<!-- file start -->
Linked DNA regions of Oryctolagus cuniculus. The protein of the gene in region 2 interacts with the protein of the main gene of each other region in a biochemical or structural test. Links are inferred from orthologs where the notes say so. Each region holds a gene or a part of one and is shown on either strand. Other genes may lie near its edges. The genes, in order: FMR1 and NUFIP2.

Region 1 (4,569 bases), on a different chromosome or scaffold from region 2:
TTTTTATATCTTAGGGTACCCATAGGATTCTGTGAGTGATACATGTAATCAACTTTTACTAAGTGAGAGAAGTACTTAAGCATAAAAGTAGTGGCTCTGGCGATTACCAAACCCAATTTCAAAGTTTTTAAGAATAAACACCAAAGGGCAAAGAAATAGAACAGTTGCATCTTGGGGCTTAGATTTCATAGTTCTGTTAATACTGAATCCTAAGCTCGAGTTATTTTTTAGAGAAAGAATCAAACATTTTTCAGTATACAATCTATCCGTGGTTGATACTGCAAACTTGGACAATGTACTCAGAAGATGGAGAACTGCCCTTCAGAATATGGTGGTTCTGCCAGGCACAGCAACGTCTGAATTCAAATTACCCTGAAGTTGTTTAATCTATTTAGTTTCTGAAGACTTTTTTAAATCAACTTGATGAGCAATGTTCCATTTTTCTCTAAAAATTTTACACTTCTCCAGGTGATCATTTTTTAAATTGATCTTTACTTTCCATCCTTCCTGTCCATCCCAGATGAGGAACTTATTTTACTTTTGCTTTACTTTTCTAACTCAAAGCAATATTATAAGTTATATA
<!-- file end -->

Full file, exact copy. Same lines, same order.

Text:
Linked DNA regions of Oryctolagus cuniculus. The protein of the gene in region 2 interacts with the protein of the main gene of each other region in a biochemical or structural test. Links are inferred from orthologs where the notes say so. Each region holds a gene or a part of one and is shown on either strand. Other genes may lie near its edges. The genes, in order: FMR1 and NUFIP2.

Region 1 (4,569 bases), on a different chromosome or scaffold from region 2:
TTTTTATATCTTAGGGTACCCATAGGATTCTGTGAGTGATACATGTAATCAACTTTTACTAAGTGAGAGAAGTACTTAAGCATAAAAGTAGTGGCTCTGGCGATTACCAAACCCAATTTCAAAGTTTTTAAGAATAAACACCAAAGGGCAAAGAAATAGAACAGTTGCATCTTGGGGCTTAGATTTCATAGTTCTGTTAATACTGAATCCTAAGCTCGAGTTATTTTTTAGAGAAAGAATCAAACATTTTTCAGTATACAATCTATCCGTGGTTGATACTGCAAACTTGGACAATGTACTCAGAAGATGGAGAACTGCCCTTCAGAATATGGTGGTTCTGCCAGGCACAGCAACGTCTGAATTCAAATTACCCTGAAGTTGTTTAATCTATTTAGTTTCTGAAGACTTTTTTAAATCAACTTGATGAGCAATGTTCCATTTTTCTCTAAAAATTTTACACTTCTCCAGGTGATCATTTTTTAAATTGATCTTTACTTTCCATCCTTCCTGTCCATCCCAGATGAGGAACTTATTTTACTTTTGCTTTACTTTTCTAACTCAAAGCAATATTATAAGTTATATA